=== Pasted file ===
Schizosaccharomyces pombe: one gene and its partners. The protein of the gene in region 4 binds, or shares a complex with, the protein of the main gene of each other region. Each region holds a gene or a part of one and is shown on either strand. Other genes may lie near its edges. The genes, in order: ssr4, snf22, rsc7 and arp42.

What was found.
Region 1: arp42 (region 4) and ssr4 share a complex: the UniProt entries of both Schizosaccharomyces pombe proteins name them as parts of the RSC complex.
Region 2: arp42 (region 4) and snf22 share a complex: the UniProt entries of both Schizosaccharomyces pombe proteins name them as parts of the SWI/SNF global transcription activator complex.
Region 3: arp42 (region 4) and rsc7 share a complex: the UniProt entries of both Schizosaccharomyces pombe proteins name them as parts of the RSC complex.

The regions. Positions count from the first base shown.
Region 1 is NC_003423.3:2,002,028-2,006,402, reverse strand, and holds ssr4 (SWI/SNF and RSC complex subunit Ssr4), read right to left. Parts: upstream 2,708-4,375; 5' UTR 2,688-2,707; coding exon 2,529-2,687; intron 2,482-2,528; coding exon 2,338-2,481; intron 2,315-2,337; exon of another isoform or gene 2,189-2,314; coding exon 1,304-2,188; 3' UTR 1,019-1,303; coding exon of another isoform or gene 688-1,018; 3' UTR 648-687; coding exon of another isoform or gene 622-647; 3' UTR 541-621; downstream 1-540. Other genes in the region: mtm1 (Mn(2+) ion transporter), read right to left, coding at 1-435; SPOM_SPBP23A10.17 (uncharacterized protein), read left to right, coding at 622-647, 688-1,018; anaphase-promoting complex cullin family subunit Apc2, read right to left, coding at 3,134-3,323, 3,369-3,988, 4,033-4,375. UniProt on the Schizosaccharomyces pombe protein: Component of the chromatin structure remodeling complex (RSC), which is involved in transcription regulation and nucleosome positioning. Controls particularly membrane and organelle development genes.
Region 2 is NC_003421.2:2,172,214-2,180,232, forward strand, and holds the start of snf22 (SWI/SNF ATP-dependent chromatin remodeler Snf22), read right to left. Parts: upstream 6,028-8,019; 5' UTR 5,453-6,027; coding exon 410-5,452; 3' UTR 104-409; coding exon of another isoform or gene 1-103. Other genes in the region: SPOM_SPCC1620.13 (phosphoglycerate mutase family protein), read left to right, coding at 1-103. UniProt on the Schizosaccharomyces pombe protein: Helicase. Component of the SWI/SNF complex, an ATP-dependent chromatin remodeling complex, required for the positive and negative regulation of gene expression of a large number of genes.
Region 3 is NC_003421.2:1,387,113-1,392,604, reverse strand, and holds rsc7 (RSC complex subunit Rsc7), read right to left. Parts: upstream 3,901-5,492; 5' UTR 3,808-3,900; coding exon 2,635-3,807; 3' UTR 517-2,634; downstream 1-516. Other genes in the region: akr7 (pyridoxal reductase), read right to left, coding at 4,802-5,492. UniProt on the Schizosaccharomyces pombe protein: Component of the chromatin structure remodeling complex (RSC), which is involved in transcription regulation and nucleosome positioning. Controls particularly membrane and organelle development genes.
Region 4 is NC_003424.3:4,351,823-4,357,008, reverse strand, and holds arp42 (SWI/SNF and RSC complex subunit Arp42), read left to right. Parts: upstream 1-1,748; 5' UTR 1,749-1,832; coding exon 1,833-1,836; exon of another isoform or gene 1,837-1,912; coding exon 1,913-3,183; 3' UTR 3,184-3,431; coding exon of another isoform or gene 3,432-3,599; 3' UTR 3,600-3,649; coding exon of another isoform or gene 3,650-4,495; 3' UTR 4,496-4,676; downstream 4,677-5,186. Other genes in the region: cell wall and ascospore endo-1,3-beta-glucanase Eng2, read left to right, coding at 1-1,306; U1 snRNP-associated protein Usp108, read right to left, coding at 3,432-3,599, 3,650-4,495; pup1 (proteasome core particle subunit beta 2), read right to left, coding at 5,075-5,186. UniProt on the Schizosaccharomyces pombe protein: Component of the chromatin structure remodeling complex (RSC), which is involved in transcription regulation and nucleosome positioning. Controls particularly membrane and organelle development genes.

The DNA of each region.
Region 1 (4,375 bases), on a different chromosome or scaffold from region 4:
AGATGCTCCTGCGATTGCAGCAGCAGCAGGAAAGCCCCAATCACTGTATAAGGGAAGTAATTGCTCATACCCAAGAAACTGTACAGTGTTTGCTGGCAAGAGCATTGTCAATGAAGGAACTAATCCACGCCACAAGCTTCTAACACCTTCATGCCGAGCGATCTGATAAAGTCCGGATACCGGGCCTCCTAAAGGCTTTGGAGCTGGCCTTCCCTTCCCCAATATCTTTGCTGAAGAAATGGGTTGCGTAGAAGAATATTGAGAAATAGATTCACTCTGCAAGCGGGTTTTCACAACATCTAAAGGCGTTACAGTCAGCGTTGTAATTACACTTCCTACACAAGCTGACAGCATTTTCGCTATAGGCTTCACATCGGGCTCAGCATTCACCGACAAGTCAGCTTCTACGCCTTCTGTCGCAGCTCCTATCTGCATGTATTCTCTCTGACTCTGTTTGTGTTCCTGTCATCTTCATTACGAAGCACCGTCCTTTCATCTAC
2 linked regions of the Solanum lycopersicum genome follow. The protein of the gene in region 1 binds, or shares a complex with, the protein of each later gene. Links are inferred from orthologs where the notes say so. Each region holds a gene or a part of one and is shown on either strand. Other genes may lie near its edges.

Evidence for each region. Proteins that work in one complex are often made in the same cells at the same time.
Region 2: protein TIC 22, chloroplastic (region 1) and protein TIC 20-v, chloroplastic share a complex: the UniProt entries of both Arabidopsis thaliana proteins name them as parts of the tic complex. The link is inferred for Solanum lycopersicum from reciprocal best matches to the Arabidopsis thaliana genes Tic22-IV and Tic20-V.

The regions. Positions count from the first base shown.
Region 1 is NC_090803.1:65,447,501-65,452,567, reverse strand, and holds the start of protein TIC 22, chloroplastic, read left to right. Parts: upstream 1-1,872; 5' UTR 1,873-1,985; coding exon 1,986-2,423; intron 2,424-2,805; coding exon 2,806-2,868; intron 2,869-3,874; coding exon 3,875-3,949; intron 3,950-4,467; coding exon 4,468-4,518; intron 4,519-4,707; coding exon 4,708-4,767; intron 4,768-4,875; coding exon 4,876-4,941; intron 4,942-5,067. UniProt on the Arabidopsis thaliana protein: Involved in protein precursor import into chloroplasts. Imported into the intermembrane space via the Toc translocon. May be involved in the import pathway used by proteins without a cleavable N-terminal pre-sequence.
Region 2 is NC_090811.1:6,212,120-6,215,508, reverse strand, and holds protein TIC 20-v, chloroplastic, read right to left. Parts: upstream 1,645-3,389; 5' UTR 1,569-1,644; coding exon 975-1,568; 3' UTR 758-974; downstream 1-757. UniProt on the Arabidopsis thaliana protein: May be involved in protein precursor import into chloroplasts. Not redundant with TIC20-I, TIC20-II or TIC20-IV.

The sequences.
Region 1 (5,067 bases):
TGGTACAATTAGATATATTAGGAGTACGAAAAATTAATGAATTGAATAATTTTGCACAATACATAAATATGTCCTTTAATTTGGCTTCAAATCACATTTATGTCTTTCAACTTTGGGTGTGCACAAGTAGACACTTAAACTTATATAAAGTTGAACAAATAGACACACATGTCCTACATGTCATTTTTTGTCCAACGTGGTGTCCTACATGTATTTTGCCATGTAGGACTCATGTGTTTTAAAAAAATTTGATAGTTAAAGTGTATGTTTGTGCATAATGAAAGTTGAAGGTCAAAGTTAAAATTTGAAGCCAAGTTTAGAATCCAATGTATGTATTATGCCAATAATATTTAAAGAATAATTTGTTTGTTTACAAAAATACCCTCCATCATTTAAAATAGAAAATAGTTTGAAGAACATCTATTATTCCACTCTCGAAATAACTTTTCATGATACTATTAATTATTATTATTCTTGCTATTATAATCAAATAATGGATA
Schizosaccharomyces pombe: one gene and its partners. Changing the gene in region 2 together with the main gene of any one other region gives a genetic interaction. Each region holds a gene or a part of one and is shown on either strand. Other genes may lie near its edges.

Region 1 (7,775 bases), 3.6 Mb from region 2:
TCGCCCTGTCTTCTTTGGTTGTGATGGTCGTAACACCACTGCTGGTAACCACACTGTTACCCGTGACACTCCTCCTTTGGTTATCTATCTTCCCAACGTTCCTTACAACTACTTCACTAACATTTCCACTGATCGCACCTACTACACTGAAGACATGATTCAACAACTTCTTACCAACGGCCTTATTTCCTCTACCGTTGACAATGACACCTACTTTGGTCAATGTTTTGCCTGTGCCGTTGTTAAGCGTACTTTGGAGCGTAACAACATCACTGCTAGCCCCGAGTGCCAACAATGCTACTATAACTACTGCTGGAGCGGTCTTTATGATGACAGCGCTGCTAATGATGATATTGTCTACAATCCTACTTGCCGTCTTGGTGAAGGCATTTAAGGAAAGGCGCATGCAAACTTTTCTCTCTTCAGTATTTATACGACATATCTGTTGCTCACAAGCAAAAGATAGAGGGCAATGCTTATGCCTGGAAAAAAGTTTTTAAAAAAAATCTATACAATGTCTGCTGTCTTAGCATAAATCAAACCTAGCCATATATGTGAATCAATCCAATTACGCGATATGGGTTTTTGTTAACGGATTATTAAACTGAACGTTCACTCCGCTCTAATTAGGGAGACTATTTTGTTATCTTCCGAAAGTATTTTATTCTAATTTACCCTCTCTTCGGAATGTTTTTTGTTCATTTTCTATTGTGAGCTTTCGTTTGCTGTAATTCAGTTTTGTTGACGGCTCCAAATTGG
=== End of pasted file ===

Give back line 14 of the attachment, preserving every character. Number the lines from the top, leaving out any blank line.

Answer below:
2 linked regions of the Solanum lycopersicum genome follow. The protein of the gene in region 1 binds, or shares a complex with, the protein of each later gene. Links are inferred from orthologs where the notes say so. Each region holds a gene or a part of one and is shown on either strand. Other genes may lie near its edges.